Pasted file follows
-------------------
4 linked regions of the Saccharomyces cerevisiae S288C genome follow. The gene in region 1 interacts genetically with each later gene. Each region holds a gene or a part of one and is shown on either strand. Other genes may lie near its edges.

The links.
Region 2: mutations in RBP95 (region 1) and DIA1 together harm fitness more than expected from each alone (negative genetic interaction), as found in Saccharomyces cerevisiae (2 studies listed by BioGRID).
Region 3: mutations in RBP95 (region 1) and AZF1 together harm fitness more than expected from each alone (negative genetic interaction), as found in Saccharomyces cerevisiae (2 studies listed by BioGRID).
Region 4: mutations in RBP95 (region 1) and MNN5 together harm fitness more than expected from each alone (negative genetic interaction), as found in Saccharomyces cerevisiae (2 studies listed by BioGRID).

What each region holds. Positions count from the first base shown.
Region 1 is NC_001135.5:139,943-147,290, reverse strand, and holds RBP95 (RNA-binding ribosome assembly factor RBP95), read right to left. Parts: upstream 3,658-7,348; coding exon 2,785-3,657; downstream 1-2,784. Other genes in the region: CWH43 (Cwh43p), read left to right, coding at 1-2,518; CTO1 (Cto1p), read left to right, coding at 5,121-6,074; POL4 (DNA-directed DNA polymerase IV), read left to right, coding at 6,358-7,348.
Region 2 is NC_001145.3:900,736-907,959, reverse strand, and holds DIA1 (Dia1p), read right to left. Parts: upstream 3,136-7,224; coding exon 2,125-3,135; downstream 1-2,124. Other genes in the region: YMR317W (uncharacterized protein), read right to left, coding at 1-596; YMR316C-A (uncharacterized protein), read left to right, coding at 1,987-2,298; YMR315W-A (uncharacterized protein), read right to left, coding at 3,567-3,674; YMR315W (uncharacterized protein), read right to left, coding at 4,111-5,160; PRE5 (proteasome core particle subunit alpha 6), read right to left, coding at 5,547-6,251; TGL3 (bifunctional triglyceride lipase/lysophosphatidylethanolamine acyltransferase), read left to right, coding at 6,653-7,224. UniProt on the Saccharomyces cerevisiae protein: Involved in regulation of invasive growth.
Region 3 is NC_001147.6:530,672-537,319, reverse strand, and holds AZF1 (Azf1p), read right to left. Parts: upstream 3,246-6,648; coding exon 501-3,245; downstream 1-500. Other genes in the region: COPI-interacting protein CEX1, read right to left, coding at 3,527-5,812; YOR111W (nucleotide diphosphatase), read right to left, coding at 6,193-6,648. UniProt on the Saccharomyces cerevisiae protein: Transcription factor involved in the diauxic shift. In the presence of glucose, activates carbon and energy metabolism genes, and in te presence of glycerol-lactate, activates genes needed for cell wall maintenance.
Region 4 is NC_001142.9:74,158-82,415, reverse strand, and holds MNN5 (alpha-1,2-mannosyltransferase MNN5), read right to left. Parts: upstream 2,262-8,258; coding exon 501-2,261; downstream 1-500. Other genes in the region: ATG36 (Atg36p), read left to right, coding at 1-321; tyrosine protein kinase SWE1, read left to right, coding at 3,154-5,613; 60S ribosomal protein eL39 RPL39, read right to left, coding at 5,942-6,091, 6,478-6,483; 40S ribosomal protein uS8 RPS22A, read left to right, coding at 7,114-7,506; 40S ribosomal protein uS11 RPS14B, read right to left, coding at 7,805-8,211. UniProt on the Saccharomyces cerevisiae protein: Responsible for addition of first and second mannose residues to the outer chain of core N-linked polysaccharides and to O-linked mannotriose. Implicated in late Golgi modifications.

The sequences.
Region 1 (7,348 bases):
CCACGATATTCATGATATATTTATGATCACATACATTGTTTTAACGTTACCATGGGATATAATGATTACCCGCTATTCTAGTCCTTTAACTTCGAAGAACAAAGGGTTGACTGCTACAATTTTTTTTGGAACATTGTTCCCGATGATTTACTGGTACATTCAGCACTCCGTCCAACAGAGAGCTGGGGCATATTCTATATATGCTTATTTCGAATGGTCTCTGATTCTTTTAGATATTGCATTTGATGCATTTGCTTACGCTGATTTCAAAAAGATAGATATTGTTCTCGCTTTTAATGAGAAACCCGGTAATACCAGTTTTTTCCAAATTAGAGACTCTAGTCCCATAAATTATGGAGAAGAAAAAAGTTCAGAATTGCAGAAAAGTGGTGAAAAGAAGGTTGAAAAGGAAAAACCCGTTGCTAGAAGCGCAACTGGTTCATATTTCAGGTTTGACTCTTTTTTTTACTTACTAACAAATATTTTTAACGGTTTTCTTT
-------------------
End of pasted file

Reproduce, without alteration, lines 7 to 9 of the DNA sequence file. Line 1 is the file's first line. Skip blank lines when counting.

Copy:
Region 1 is NC_001135.5:139,943-147,290, reverse strand, and holds RBP95 (RNA-binding ribosome assembly factor RBP95), read right to left. Parts: upstream 3,658-7,348; coding exon 2,785-3,657; downstream 1-2,784. Other genes in the region: CWH43 (Cwh43p), read left to right, coding at 1-2,518; CTO1 (Cto1p), read left to right, coding at 5,121-6,074; POL4 (DNA-directed DNA polymerase IV), read left to right, coding at 6,358-7,348.
Region 2 is NC_001145.3:900,736-907,959, reverse strand, and holds DIA1 (Dia1p), read right to left. Parts: upstream 3,136-7,224; coding exon 2,125-3,135; downstream 1-2,124. Other genes in the region: YMR317W (uncharacterized protein), read right to left, coding at 1-596; YMR316C-A (uncharacterized protein), read left to right, coding at 1,987-2,298; YMR315W-A (uncharacterized protein), read right to left, coding at 3,567-3,674; YMR315W (uncharacterized protein), read right to left, coding at 4,111-5,160; PRE5 (proteasome core particle subunit alpha 6), read right to left, coding at 5,547-6,251; TGL3 (bifunctional triglyceride lipase/lysophosphatidylethanolamine acyltransferase), read left to right, coding at 6,653-7,224. UniProt on the Saccharomyces cerevisiae protein: Involved in regulation of invasive growth.
Region 3 is NC_001147.6:530,672-537,319, reverse strand, and holds AZF1 (Azf1p), read right to left. Parts: upstream 3,246-6,648; coding exon 501-3,245; downstream 1-500. Other genes in the region: COPI-interacting protein CEX1, read right to left, coding at 3,527-5,812; YOR111W (nucleotide diphosphatase), read right to left, coding at 6,193-6,648. UniProt on the Saccharomyces cerevisiae protein: Transcription factor involved in the diauxic shift. In the presence of glucose, activates carbon and energy metabolism genes, and in te presence of glycerol-lactate, activates genes needed for cell wall maintenance.